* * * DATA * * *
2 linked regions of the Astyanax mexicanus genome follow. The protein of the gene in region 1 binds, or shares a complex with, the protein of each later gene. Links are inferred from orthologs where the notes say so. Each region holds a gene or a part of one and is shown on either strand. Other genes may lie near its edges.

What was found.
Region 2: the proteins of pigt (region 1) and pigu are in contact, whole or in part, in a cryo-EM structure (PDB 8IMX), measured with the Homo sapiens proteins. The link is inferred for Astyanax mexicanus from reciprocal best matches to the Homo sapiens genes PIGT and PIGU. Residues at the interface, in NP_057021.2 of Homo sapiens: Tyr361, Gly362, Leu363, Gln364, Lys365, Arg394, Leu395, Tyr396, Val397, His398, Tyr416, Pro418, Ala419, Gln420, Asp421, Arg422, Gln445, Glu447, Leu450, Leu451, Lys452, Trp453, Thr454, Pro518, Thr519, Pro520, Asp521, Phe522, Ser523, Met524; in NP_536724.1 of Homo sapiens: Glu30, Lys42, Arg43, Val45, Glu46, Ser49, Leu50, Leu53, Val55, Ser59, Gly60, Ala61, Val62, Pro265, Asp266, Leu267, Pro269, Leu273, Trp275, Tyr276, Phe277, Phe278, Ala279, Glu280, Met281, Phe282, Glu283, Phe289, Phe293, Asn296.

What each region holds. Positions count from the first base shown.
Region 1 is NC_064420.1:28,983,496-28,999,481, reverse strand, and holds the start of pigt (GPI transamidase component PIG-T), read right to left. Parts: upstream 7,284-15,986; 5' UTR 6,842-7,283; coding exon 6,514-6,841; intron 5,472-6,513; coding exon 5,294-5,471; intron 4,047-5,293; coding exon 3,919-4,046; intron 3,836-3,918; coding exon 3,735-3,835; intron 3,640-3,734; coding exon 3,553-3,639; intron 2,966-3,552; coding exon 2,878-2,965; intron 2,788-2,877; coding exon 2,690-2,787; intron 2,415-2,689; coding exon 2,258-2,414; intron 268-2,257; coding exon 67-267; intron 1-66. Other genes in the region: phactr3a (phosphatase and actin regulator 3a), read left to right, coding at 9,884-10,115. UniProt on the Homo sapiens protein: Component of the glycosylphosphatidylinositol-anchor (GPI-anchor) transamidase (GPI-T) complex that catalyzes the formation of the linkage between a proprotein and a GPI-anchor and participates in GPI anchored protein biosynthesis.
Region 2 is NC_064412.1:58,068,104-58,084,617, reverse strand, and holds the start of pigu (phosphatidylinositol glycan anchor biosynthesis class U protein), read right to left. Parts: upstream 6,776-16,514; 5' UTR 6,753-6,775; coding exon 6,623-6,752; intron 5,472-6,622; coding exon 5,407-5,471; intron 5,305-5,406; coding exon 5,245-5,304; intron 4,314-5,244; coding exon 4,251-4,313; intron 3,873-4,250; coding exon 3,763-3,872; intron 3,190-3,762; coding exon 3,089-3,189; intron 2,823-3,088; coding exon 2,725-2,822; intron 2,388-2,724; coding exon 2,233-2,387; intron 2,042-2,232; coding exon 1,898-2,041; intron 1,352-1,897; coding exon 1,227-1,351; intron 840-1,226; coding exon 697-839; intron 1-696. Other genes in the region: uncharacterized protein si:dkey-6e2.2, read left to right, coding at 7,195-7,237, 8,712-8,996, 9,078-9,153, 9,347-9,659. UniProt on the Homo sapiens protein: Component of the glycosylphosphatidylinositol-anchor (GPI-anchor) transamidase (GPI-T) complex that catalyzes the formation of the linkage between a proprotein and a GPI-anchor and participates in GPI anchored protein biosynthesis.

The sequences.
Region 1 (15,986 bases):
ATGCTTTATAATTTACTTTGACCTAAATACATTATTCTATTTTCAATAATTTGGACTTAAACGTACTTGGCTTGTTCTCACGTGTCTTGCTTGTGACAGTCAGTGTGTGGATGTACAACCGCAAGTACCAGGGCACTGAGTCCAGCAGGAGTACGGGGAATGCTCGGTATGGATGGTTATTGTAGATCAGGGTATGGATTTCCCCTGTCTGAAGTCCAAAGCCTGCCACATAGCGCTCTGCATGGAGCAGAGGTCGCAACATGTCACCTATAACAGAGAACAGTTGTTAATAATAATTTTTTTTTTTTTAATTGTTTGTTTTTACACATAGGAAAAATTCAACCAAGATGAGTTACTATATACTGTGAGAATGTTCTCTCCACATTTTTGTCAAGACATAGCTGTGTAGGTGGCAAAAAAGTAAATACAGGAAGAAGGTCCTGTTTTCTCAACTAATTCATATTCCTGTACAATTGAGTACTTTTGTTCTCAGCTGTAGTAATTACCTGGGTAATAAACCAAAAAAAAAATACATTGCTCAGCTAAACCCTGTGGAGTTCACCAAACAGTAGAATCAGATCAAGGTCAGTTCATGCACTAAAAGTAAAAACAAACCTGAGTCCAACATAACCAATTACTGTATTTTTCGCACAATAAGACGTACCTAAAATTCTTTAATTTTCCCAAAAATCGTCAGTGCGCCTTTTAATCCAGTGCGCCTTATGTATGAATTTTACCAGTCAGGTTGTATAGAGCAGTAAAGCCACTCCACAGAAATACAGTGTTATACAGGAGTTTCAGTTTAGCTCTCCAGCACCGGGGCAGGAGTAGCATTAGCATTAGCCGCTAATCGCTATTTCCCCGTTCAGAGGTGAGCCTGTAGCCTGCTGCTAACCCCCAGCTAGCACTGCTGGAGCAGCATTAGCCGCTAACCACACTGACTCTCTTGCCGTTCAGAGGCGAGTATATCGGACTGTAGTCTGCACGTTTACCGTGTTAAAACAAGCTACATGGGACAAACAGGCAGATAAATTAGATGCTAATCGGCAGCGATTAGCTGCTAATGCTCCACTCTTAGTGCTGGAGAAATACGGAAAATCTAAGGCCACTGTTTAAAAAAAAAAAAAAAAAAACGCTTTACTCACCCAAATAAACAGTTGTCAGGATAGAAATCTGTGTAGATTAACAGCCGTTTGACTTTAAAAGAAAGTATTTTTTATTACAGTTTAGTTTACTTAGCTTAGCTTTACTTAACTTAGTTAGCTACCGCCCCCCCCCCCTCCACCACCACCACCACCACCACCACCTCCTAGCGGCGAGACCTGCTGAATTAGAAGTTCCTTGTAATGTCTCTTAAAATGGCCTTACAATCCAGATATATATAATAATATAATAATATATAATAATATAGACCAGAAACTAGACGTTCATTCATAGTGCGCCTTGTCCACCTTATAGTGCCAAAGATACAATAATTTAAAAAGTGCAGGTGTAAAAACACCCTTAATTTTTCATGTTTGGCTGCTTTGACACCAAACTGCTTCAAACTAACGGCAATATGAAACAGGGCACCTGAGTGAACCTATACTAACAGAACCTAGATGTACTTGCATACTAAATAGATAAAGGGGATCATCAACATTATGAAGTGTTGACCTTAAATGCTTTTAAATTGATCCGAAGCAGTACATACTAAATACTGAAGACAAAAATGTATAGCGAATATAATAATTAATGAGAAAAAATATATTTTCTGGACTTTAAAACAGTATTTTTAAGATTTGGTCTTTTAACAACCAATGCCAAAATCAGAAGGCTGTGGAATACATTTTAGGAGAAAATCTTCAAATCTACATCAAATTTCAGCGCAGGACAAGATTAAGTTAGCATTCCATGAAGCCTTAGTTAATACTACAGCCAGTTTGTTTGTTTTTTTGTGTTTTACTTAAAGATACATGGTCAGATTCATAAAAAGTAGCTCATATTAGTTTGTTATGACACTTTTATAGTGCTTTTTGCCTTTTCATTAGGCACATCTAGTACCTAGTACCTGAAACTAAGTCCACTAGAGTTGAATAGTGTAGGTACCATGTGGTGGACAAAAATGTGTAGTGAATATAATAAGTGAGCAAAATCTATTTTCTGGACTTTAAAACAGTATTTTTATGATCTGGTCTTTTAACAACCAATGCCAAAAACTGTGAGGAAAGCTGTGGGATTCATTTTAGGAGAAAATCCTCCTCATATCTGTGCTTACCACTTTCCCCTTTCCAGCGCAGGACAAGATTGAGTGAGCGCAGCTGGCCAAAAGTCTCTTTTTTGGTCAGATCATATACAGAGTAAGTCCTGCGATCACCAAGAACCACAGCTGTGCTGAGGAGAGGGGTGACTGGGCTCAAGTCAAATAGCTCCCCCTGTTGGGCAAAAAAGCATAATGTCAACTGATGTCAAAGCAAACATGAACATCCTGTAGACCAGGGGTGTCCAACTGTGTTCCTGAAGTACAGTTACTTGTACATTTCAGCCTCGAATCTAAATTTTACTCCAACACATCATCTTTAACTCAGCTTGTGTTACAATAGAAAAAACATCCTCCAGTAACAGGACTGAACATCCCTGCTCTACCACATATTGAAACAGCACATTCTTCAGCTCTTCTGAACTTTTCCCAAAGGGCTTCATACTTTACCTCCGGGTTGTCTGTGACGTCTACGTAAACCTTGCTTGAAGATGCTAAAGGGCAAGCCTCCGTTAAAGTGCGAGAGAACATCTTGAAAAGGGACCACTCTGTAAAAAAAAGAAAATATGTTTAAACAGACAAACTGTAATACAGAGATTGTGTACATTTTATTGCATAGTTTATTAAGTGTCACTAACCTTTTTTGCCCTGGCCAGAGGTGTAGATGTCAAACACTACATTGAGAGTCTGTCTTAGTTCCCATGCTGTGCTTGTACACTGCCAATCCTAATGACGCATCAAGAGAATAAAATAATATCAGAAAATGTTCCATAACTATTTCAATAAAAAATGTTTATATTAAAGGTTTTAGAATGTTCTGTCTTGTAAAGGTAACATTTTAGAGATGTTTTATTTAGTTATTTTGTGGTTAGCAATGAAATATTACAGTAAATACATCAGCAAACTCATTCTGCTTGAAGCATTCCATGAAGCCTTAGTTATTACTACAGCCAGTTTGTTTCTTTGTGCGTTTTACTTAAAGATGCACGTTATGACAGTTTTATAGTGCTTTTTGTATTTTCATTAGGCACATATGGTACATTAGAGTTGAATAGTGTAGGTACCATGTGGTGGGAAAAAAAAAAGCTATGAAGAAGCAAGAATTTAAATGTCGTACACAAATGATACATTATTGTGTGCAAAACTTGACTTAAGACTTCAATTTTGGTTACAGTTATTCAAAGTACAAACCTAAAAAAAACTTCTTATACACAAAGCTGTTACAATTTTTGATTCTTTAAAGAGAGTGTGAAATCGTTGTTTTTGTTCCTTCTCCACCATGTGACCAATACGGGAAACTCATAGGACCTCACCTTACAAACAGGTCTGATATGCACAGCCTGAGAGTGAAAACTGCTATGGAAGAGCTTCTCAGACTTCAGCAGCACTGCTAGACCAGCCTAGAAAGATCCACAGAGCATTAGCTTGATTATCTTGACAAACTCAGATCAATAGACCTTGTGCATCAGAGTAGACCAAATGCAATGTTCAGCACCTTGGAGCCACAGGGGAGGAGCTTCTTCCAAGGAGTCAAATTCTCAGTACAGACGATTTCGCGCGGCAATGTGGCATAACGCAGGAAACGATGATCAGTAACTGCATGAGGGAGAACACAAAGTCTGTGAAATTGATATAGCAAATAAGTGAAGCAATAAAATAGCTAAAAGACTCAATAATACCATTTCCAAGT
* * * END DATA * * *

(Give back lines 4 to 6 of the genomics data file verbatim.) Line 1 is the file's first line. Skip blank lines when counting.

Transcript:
What each region holds. Positions count from the first base shown.
Region 1 is NC_064420.1:28,983,496-28,999,481, reverse strand, and holds the start of pigt (GPI transamidase component PIG-T), read right to left. Parts: upstream 7,284-15,986; 5' UTR 6,842-7,283; coding exon 6,514-6,841; intron 5,472-6,513; coding exon 5,294-5,471; intron 4,047-5,293; coding exon 3,919-4,046; intron 3,836-3,918; coding exon 3,735-3,835; intron 3,640-3,734; coding exon 3,553-3,639; intron 2,966-3,552; coding exon 2,878-2,965; intron 2,788-2,877; coding exon 2,690-2,787; intron 2,415-2,689; coding exon 2,258-2,414; intron 268-2,257; coding exon 67-267; intron 1-66. Other genes in the region: phactr3a (phosphatase and actin regulator 3a), read left to right, coding at 9,884-10,115. UniProt on the Homo sapiens protein: Component of the glycosylphosphatidylinositol-anchor (GPI-anchor) transamidase (GPI-T) complex that catalyzes the formation of the linkage between a proprotein and a GPI-anchor and participates in GPI anchored protein biosynthesis.
Region 2 is NC_064412.1:58,068,104-58,084,617, reverse strand, and holds the start of pigu (phosphatidylinositol glycan anchor biosynthesis class U protein), read right to left. Parts: upstream 6,776-16,514; 5' UTR 6,753-6,775; coding exon 6,623-6,752; intron 5,472-6,622; coding exon 5,407-5,471; intron 5,305-5,406; coding exon 5,245-5,304; intron 4,314-5,244; coding exon 4,251-4,313; intron 3,873-4,250; coding exon 3,763-3,872; intron 3,190-3,762; coding exon 3,089-3,189; intron 2,823-3,088; coding exon 2,725-2,822; intron 2,388-2,724; coding exon 2,233-2,387; intron 2,042-2,232; coding exon 1,898-2,041; intron 1,352-1,897; coding exon 1,227-1,351; intron 840-1,226; coding exon 697-839; intron 1-696. Other genes in the region: uncharacterized protein si:dkey-6e2.2, read left to right, coding at 7,195-7,237, 8,712-8,996, 9,078-9,153, 9,347-9,659. UniProt on the Homo sapiens protein: Component of the glycosylphosphatidylinositol-anchor (GPI-anchor) transamidase (GPI-T) complex that catalyzes the formation of the linkage between a proprotein and a GPI-anchor and participates in GPI anchored protein biosynthesis.